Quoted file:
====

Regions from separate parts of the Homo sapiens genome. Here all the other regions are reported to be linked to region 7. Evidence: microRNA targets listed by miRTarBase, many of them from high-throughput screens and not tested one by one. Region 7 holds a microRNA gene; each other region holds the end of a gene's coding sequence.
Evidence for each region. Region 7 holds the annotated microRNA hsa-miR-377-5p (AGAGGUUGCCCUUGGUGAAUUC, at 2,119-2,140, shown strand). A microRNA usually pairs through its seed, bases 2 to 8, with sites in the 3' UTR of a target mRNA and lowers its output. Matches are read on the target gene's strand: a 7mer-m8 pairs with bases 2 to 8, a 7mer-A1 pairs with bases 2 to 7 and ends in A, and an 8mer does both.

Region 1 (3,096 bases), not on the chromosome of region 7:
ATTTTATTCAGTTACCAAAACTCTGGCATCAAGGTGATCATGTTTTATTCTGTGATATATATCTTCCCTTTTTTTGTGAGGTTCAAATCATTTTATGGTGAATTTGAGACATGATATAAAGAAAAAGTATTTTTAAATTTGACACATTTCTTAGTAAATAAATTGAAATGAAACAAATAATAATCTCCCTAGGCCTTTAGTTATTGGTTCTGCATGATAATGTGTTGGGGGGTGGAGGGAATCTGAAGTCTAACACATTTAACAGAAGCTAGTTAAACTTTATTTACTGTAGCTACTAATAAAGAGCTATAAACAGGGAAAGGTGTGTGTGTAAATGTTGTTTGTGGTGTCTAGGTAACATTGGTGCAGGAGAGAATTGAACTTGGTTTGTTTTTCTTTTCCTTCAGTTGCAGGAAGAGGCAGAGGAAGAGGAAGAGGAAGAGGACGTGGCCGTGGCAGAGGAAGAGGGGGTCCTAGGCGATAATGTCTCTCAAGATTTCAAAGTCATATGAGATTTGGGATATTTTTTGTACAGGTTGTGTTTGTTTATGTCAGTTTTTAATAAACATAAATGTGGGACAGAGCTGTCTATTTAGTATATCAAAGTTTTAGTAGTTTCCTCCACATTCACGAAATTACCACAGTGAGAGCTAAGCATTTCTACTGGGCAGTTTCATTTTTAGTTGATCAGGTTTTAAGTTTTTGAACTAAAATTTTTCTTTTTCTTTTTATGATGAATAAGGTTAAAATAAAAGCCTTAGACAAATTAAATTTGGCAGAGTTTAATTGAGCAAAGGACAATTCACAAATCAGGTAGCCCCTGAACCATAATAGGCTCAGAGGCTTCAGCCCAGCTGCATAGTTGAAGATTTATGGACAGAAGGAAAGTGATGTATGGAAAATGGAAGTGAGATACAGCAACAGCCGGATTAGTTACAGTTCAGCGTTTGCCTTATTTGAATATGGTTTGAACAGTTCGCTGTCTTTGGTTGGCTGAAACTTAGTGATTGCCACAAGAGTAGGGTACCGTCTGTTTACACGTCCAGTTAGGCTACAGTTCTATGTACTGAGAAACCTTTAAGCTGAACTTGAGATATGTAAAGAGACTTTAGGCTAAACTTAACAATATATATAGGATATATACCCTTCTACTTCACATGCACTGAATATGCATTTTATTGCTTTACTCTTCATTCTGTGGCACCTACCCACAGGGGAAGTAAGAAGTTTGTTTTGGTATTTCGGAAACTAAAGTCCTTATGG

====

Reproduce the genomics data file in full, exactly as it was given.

Regions from separate parts of the Homo sapiens genome. Here all the other regions are reported to be linked to region 7. Evidence: microRNA targets listed by miRTarBase, many of them from high-throughput screens and not tested one by one. Region 7 holds a microRNA gene; each other region holds the end of a gene's coding sequence.
Evidence for each region. Region 7 holds the annotated microRNA hsa-miR-377-5p (AGAGGUUGCCCUUGGUGAAUUC, at 2,119-2,140, shown strand). A microRNA usually pairs through its seed, bases 2 to 8, with sites in the 3' UTR of a target mRNA and lowers its output. Matches are read on the target gene's strand: a 7mer-m8 pairs with bases 2 to 8, a 7mer-A1 pairs with bases 2 to 7 and ends in A, and an 8mer does both.

Region 1 (3,096 bases), not on the chromosome of region 7:
ATTTTATTCAGTTACCAAAACTCTGGCATCAAGGTGATCATGTTTTATTCTGTGATATATATCTTCCCTTTTTTTGTGAGGTTCAAATCATTTTATGGTGAATTTGAGACATGATATAAAGAAAAAGTATTTTTAAATTTGACACATTTCTTAGTAAATAAATTGAAATGAAACAAATAATAATCTCCCTAGGCCTTTAGTTATTGGTTCTGCATGATAATGTGTTGGGGGGTGGAGGGAATCTGAAGTCTAACACATTTAACAGAAGCTAGTTAAACTTTATTTACTGTAGCTACTAATAAAGAGCTATAAACAGGGAAAGGTGTGTGTGTAAATGTTGTTTGTGGTGTCTAGGTAACATTGGTGCAGGAGAGAATTGAACTTGGTTTGTTTTTCTTTTCCTTCAGTTGCAGGAAGAGGCAGAGGAAGAGGAAGAGGAAGAGGACGTGGCCGTGGCAGAGGAAGAGGGGGTCCTAGGCGATAATGTCTCTCAAGATTTCAAAGTCATATGAGATTTGGGATATTTTTTGTACAGGTTGTGTTTGTTTATGTCAGTTTTTAATAAACATAAATGTGGGACAGAGCTGTCTATTTAGTATATCAAAGTTTTAGTAGTTTCCTCCACATTCACGAAATTACCACAGTGAGAGCTAAGCATTTCTACTGGGCAGTTTCATTTTTAGTTGATCAGGTTTTAAGTTTTTGAACTAAAATTTTTCTTTTTCTTTTTATGATGAATAAGGTTAAAATAAAAGCCTTAGACAAATTAAATTTGGCAGAGTTTAATTGAGCAAAGGACAATTCACAAATCAGGTAGCCCCTGAACCATAATAGGCTCAGAGGCTTCAGCCCAGCTGCATAGTTGAAGATTTATGGACAGAAGGAAAGTGATGTATGGAAAATGGAAGTGAGATACAGCAACAGCCGGATTAGTTACAGTTCAGCGTTTGCCTTATTTGAATATGGTTTGAACAGTTCGCTGTCTTTGGTTGGCTGAAACTTAGTGATTGCCACAAGAGTAGGGTACCGTCTGTTTACACGTCCAGTTAGGCTACAGTTCTATGTACTGAGAAACCTTTAAGCTGAACTTGAGATATGTAAAGAGACTTTAGGCTAAACTTAACAATATATATAGGATATATACCCTTCTACTTCACATGCACTGAATATGCATTTTATTGCTTTACTCTTCATTCTGTGGCACCTACCCACAGGGGAAGTAAGAAGTTTGTTTTGGTATTTCGGAAACTAAAGTCCTTATGG